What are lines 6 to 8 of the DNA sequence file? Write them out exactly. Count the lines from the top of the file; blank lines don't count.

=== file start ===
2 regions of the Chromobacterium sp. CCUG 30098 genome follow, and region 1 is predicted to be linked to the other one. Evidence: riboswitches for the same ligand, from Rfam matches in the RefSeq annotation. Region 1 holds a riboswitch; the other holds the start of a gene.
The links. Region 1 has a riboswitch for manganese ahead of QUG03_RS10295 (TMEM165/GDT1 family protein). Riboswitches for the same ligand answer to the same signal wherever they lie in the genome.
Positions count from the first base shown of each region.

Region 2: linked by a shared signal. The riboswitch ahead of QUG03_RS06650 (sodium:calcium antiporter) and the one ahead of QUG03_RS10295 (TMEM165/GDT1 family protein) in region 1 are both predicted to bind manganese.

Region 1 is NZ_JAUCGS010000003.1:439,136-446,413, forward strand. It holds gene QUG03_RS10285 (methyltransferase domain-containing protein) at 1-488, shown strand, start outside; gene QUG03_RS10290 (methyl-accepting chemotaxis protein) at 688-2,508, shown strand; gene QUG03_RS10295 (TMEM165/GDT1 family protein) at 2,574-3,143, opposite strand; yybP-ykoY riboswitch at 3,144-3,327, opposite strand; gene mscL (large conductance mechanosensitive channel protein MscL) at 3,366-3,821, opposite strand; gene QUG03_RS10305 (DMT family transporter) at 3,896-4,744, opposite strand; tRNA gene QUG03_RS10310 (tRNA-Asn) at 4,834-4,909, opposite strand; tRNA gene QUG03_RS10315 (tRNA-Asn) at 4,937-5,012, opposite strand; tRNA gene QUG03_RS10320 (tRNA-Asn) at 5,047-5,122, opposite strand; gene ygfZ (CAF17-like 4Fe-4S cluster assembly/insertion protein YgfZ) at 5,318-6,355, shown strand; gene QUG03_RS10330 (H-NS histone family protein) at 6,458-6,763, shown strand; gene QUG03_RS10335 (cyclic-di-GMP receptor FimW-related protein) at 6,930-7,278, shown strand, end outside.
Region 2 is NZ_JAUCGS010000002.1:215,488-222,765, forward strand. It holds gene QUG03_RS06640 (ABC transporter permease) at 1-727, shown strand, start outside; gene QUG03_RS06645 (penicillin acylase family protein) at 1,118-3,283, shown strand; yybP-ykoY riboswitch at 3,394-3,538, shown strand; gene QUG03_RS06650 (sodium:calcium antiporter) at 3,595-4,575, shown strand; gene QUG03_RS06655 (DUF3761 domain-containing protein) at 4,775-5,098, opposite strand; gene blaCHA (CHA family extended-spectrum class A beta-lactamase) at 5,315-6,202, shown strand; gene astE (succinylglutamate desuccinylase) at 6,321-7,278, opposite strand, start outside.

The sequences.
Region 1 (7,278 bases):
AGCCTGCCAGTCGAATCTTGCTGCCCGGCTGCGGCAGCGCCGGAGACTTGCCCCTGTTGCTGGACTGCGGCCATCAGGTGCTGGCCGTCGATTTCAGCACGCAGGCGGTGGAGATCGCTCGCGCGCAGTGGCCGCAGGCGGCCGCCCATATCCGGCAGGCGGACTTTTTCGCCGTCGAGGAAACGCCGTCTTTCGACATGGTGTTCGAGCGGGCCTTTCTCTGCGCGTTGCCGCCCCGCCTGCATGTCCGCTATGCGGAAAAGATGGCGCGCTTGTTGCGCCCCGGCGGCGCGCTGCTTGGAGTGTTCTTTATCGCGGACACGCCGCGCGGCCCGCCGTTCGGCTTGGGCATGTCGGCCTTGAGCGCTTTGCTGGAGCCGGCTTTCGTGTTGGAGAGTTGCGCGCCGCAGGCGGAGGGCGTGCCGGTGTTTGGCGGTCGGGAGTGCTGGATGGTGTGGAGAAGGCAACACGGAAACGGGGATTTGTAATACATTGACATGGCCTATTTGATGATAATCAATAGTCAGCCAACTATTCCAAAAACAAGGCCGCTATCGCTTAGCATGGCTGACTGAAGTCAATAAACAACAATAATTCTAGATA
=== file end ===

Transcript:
Region 2 is NZ_JAUCGS010000002.1:215,488-222,765, forward strand. It holds gene QUG03_RS06640 (ABC transporter permease) at 1-727, shown strand, start outside; gene QUG03_RS06645 (penicillin acylase family protein) at 1,118-3,283, shown strand; yybP-ykoY riboswitch at 3,394-3,538, shown strand; gene QUG03_RS06650 (sodium:calcium antiporter) at 3,595-4,575, shown strand; gene QUG03_RS06655 (DUF3761 domain-containing protein) at 4,775-5,098, opposite strand; gene blaCHA (CHA family extended-spectrum class A beta-lactamase) at 5,315-6,202, shown strand; gene astE (succinylglutamate desuccinylase) at 6,321-7,278, opposite strand, start outside.

The sequences.
Region 1 (7,278 bases):